Dr. Shapiro wants to educate musicians on the importance chiropractic care.
Musicians, are you in tune?
Just like any other job that requires physical activity, musicians sometimes need help getting on key with their health. According to a study done by the University of Utah that was published in the Journal Physical Medicine and Rehabilitation Clinics of North America, "Instrumental musicians are a special risk group for musculoskeletal injuries. A large percentage of them have problems related to playing their instruments using incorrect posture, nonergonomic technique, excessive force, overuse and insufficient rest, which may in turn result in musculoskeletal injury. These injuries can be devastating, leading to pain, which can be artistically and professionally limiting, or even career ending, with deleterious effects on the musician's physical, emotional and financial well-being." Just as a master of the fine art knows the importance of investing in their medium of choice, a musician must do the same, and not just in their instrument, but also in their bodies, for without them instruments are rendered useless.
According to the article, musicians often get injuries after changing their technique, learning a new instrument or "after prolonged playing with inadequate rest such as when preparing for a performance or perfecting a new, technically difficult piece."
According to a study published by US National Library of MedicineNational Institutes of Health, on orchestral musician injuries, "84% had experienced pain or injuries that had interfered either with playing their instrument or participating in normal orchestral rehearsals and performances. Fifty percent reported having such pain or injury at the time of the survey, mostly with disorders perceived by the musicians to be work-related. Twenty-eight percent had taken at least 1 day off from work for such pain in the previous 18 months. The most common broad sites affected were the trunk (primarily the back), the right upper limb and neck, the left upper limb and neck, and the neck alone, but the relative proportions varied by instrument. Of those musicians who reported at least one episode of pain or injury in the past, less than 50% reported that they had completely recovered. The most commonly cited performance-related factors that had contributed to injury or pain all related to training and playing load (including practice and performance).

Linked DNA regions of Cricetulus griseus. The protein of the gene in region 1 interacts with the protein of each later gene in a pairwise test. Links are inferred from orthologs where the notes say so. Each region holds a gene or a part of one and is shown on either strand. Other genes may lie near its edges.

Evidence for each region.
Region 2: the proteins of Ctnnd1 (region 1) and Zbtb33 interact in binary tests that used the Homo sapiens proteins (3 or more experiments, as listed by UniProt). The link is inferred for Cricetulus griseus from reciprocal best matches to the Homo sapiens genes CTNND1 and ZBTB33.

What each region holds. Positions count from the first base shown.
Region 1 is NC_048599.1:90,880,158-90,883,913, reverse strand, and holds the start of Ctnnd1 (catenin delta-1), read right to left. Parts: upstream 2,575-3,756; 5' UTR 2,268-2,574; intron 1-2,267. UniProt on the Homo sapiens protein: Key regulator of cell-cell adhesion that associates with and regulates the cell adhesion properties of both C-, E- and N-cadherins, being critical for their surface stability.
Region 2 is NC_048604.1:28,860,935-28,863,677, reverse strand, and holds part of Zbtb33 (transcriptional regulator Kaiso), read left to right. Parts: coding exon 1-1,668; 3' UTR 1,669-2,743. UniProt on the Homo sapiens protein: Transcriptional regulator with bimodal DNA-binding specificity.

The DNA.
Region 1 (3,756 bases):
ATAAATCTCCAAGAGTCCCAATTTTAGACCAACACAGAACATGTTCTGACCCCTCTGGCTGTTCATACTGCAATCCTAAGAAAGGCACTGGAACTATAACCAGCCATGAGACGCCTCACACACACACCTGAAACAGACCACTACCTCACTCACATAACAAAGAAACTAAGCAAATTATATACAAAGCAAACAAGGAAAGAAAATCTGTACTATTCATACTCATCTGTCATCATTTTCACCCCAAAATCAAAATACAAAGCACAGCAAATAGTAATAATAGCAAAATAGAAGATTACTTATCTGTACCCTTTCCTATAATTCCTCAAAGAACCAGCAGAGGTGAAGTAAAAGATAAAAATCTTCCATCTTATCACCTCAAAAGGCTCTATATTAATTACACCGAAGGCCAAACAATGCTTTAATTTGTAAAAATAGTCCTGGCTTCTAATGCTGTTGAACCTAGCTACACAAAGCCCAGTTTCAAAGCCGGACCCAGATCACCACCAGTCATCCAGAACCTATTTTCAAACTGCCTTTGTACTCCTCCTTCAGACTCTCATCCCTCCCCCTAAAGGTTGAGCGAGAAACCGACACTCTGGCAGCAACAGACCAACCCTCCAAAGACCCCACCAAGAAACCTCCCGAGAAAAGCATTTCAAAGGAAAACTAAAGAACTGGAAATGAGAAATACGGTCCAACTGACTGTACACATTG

The Colorado Symphony produces around 80 performances per calendar year, again, it is not far fetched that these injuries occur all the time. And that's just the Colorado Symphony. What is surprising is the lack of education on chiropractic for musicians.
Here are some of the common injuries associated with playing an instrument:
• Carpal Tunnel Syndrome
• Cubital Tunnel Syndrome
• Quervain's Tenosynovitis
• Thoracic Outlet Syndrome
• Vertebral Subluxatio n
Common signs and symptoms of these conditions include pain, tingling, numbness, reduced mobility and loss of motor control.
When there is a misalignment in a joint or in the spine, it puts stress on the fascia and muscle tissue surrounding the joint. If there is numbness or tingling, this is a sign of nerve interference. Chiropractic can help. As the official chiropractor for the Colorado Symphony, Dr. Shapiro specializes in extremity and spinal adjustments--through these techniques, he can effectively treatmany of the conditions listed above, but chiropractic care has even greater benefits as a preventative treatment. Just as a well-tended garden is easy to care for, so is the human body.
According to the study above, 8 out of 10 musicians could benefit from seeing a chiropractor. If you are a musician, come see us. If you know someone who is, send them our way. We can help.